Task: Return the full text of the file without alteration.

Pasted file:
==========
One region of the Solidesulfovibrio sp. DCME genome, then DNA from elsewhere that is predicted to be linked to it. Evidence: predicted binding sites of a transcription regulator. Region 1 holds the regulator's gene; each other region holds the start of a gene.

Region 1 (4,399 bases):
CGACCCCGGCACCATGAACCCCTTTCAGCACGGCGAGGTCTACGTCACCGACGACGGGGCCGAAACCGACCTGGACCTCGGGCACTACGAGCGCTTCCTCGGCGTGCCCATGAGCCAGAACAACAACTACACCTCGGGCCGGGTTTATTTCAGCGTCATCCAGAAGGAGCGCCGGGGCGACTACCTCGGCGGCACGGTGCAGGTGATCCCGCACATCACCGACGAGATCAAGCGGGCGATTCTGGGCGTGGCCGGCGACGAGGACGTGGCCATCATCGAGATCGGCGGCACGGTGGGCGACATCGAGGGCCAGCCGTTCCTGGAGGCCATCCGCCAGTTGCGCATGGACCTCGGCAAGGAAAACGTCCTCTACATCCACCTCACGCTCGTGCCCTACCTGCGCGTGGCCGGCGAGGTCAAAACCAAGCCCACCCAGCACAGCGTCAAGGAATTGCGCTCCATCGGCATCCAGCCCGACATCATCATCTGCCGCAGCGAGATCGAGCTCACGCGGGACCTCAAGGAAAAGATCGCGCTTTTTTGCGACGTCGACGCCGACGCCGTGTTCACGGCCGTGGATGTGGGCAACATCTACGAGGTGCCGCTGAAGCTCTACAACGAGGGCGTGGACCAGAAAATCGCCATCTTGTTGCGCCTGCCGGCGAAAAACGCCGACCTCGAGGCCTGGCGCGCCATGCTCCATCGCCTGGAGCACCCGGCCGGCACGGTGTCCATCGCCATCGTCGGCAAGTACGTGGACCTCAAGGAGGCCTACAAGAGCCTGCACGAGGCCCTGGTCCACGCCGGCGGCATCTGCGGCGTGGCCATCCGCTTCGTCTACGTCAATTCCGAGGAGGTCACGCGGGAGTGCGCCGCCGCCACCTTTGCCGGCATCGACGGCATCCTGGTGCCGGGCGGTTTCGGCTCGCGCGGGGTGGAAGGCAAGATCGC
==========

One region of the Solidesulfovibrio sp. DCME genome, then DNA from elsewhere that is predicted to be linked to it. Evidence: predicted binding sites of a transcription regulator. Region 1 holds the regulator's gene; each other region holds the start of a gene.

Region 1 (4,399 bases):
CGACCCCGGCACCATGAACCCCTTTCAGCACGGCGAGGTCTACGTCACCGACGACGGGGCCGAAACCGACCTGGACCTCGGGCACTACGAGCGCTTCCTCGGCGTGCCCATGAGCCAGAACAACAACTACACCTCGGGCCGGGTTTATTTCAGCGTCATCCAGAAGGAGCGCCGGGGCGACTACCTCGGCGGCACGGTGCAGGTGATCCCGCACATCACCGACGAGATCAAGCGGGCGATTCTGGGCGTGGCCGGCGACGAGGACGTGGCCATCATCGAGATCGGCGGCACGGTGGGCGACATCGAGGGCCAGCCGTTCCTGGAGGCCATCCGCCAGTTGCGCATGGACCTCGGCAAGGAAAACGTCCTCTACATCCACCTCACGCTCGTGCCCTACCTGCGCGTGGCCGGCGAGGTCAAAACCAAGCCCACCCAGCACAGCGTCAAGGAATTGCGCTCCATCGGCATCCAGCCCGACATCATCATCTGCCGCAGCGAGATCGAGCTCACGCGGGACCTCAAGGAAAAGATCGCGCTTTTTTGCGACGTCGACGCCGACGCCGTGTTCACGGCCGTGGATGTGGGCAACATCTACGAGGTGCCGCTGAAGCTCTACAACGAGGGCGTGGACCAGAAAATCGCCATCTTGTTGCGCCTGCCGGCGAAAAACGCCGACCTCGAGGCCTGGCGCGCCATGCTCCATCGCCTGGAGCACCCGGCCGGCACGGTGTCCATCGCCATCGTCGGCAAGTACGTGGACCTCAAGGAGGCCTACAAGAGCCTGCACGAGGCCCTGGTCCACGCCGGCGGCATCTGCGGCGTGGCCATCCGCTTCGTCTACGTCAATTCCGAGGAGGTCACGCGGGAGTGCGCCGCCGCCACCTTTGCCGGCATCGACGGCATCCTGGTGCCGGGCGGTTTCGGCTCGCGCGGGGTGGAAGGCAAGATCGC